A Simple Guide to Wine From the Canary Islands


Wine is probably not the first vision that comes to mind when thinking of the Canary Islands. However, this sun-kissed archipelago has produced wines of volcanic origin for centuries.

The Canaries are located around 60 miles west of Morocco in the Atlantic Ocean. The main islands, from largest to smallest, are Tenerife, Fuerteventura, Gran Canaria, Lanzarote, La Palma, La Gomera, El Hierro and La Graciosa. Their subtropical climate attracts a thriving tourist industry all year, but the islands’ distinctive volcanic wines are also gaining global attention and critical acclaim.

Early Wine Production

La Palma, Canary Islands: Vineyard on volcanic soil.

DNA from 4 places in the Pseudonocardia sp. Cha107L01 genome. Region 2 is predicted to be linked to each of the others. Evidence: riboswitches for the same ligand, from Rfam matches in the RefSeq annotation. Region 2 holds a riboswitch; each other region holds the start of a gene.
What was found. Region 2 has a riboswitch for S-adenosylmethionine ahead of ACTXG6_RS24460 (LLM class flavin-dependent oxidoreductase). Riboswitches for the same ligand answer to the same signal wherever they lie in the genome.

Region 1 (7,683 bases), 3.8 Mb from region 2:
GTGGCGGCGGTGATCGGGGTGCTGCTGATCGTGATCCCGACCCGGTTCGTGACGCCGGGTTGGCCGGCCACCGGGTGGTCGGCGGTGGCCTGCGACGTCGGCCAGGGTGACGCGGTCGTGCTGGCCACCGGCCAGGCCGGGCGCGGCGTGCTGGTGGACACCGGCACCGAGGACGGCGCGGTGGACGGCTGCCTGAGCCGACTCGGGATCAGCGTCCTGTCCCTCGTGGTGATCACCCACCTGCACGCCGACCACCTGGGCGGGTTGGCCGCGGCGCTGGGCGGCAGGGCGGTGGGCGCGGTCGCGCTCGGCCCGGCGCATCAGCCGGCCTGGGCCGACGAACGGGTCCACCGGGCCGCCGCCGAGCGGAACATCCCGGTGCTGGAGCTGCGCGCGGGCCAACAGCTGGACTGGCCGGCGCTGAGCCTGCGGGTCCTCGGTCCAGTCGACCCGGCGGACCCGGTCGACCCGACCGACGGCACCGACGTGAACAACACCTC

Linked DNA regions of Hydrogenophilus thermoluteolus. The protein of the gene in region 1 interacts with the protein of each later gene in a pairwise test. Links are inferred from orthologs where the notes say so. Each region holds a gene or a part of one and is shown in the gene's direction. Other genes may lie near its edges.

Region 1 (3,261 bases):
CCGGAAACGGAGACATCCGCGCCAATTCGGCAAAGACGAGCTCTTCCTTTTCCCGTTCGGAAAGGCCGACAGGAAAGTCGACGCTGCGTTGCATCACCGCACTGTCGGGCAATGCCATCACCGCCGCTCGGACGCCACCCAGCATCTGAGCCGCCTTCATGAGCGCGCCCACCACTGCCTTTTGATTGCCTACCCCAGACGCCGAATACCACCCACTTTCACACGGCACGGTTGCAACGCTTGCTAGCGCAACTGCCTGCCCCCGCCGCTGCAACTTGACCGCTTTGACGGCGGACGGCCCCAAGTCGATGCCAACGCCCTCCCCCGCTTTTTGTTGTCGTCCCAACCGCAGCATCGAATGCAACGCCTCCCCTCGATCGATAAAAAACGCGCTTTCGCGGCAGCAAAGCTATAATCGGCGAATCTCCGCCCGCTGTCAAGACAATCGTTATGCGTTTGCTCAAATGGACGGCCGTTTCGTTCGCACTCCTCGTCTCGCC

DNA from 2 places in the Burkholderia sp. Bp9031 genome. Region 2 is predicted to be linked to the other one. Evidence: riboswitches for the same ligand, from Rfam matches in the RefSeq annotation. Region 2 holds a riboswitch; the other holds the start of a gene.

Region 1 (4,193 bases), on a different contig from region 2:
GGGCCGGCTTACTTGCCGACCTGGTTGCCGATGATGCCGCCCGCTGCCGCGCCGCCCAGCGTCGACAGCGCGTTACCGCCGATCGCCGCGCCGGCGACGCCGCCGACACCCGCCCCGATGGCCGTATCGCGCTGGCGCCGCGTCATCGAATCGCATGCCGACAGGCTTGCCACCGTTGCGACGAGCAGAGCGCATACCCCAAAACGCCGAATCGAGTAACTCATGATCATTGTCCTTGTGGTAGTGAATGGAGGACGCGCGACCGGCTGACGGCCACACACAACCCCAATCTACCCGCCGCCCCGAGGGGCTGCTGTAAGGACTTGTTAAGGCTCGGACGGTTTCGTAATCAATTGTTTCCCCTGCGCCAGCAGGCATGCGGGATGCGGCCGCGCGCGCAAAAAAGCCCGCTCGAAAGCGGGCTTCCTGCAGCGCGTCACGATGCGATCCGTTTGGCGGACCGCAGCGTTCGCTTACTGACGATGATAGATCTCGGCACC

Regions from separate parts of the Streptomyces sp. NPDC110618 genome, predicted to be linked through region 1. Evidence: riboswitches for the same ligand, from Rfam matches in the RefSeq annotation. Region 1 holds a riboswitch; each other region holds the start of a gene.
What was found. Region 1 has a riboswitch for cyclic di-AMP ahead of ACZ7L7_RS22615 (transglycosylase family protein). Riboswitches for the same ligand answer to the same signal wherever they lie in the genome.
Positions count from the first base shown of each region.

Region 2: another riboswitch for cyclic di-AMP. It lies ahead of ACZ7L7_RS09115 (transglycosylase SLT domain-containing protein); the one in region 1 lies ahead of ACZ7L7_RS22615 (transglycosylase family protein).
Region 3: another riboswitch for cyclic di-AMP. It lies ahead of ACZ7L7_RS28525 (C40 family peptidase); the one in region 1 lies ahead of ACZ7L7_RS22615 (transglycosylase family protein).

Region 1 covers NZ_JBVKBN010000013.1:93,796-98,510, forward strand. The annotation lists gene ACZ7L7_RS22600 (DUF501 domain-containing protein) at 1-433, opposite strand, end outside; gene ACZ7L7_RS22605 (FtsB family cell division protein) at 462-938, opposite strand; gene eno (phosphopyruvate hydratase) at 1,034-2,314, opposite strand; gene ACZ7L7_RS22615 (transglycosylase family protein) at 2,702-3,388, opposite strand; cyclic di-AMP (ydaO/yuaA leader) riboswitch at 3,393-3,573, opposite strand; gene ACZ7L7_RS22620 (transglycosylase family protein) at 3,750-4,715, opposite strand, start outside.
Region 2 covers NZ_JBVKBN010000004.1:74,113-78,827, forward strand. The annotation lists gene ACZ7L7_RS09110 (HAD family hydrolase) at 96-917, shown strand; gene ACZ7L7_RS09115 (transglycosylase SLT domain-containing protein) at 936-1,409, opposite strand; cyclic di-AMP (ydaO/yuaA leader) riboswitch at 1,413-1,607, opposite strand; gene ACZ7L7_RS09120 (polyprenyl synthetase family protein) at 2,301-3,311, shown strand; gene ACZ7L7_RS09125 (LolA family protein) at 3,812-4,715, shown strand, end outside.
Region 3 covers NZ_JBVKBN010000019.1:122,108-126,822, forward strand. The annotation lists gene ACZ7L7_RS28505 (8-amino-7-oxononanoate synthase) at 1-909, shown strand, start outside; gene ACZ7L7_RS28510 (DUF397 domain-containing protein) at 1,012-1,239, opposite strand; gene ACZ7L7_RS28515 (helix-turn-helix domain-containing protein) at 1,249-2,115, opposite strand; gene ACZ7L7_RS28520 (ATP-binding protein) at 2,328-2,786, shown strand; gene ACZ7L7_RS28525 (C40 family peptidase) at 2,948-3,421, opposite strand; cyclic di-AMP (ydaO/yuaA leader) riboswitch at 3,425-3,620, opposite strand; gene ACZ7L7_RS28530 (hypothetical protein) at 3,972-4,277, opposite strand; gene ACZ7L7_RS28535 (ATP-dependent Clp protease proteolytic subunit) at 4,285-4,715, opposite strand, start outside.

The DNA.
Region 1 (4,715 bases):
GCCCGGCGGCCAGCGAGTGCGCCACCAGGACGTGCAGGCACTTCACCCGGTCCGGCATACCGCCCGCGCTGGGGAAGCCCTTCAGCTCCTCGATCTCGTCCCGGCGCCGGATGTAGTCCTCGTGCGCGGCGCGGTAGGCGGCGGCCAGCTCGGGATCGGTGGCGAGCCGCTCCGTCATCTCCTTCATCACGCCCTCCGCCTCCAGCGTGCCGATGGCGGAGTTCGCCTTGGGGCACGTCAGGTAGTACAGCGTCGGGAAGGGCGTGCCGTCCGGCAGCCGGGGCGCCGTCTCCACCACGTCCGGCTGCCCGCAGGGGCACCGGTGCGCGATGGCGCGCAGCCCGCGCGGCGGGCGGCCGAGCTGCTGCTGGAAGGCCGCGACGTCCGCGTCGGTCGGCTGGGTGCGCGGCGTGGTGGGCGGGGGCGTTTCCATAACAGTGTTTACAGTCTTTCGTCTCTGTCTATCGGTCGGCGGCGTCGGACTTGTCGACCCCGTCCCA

Wine has been made in the Canaries since the 15th century, when Spaniards colonized the islands. For many years after, British merchant and Royal Navy ships carried sweet, fortified Canary wine to mainland Europe, the Americas, Asia and Australia. Thousands of gallons of Malvasía wine, called Sack or Malmsey, were exported to the U.K. each year during the 16th and 17th centuries and enjoyed by royalty, aristocrats and writers, including Shakespeare.

Global demand for these wines declined in the 18th century as desire for French and Portuguese wines grew, so much of the islands’ industry collapsed. Only very small producers remained, mostly making wine for their own consumption and to supply the local market.

However, Lanzarote’s El Grifo, founded in 1775 and the oldest bodega in the Canary Islands, still exists today and remains at the forefront of innovation in the Canarian wine industry.

Wine-Producing Islands and the Terroir